"If we add up the total amount of energy trapped by CO2 from the gallon of gas over its atmospheric lifetime, we find that our gallon of gasoline ultimately traps one hundred billion (100,000,000,000) kilocalories of useless and unwanted greenhouse heat. The bad energy from burning that gallon ultimately outweighs the good energy by a factor of about 40 million."(*) Except I think the last number should be 3.5 million, not 40 million. Archer says a gallon of gasoline "yields about 2500 kilocalories of energy," which is 2.8 MJ/L. But all the numbers I've found are about 32 MJ/L, such as here and here and here. That factor of 11.5 knocks down the final ratio to a still impressive 3.5 million.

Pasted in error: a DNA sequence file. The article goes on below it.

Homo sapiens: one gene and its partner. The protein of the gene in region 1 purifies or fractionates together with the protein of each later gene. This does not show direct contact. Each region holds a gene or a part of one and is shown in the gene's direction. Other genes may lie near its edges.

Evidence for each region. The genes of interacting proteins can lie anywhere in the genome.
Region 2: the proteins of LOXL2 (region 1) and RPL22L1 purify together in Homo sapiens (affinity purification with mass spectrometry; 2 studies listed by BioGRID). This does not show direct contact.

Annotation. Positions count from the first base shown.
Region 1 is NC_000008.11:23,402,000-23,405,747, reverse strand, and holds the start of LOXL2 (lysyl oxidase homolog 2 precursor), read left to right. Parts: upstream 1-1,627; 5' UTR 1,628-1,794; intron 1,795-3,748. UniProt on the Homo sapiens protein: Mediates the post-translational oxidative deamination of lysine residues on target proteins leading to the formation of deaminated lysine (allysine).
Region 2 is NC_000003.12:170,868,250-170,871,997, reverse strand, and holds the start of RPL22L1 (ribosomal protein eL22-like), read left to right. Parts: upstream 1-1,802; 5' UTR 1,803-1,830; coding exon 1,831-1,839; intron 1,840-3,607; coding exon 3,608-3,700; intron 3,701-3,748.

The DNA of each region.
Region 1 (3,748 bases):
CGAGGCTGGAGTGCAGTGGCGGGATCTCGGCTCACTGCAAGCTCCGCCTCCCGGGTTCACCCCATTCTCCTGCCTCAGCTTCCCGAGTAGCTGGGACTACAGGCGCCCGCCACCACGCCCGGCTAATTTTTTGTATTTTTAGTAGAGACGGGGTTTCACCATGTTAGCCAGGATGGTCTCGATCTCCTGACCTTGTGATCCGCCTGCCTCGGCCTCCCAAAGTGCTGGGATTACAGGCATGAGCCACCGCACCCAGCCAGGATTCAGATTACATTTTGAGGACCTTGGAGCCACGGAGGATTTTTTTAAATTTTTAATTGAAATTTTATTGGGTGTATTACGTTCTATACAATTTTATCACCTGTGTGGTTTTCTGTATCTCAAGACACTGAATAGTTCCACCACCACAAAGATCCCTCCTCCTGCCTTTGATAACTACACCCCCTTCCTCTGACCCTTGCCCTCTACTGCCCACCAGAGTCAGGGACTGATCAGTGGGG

(If I made a mistake, let me know.)
The energy value of gasoline you cite is its "low heating value," or how much heat energy is produced by 1 liter of gasoline. For gasoline combusted to drive cars, the pertinent value is how much mechanical work is derived from that gallon of gasoline to move the car. This mechanical work would vary from vehicle to vehicle and in different situations, however the quoted value seems like a low average value.
"Useless and unwanted" greenhouse heat is a completely tendentious and insupportable statement. It is an opinion but a completely uninformed one as there is no data as to what temperature is best for life on earth and that temperature is likely to vary from species to species. There is no metric by which such things can be measured.
George -Yes, mammoths would like it colder and dinosaurs would like it warmer- we are mainly concerned with the species, including ours, that have prospered since the last glacial period, I expect.
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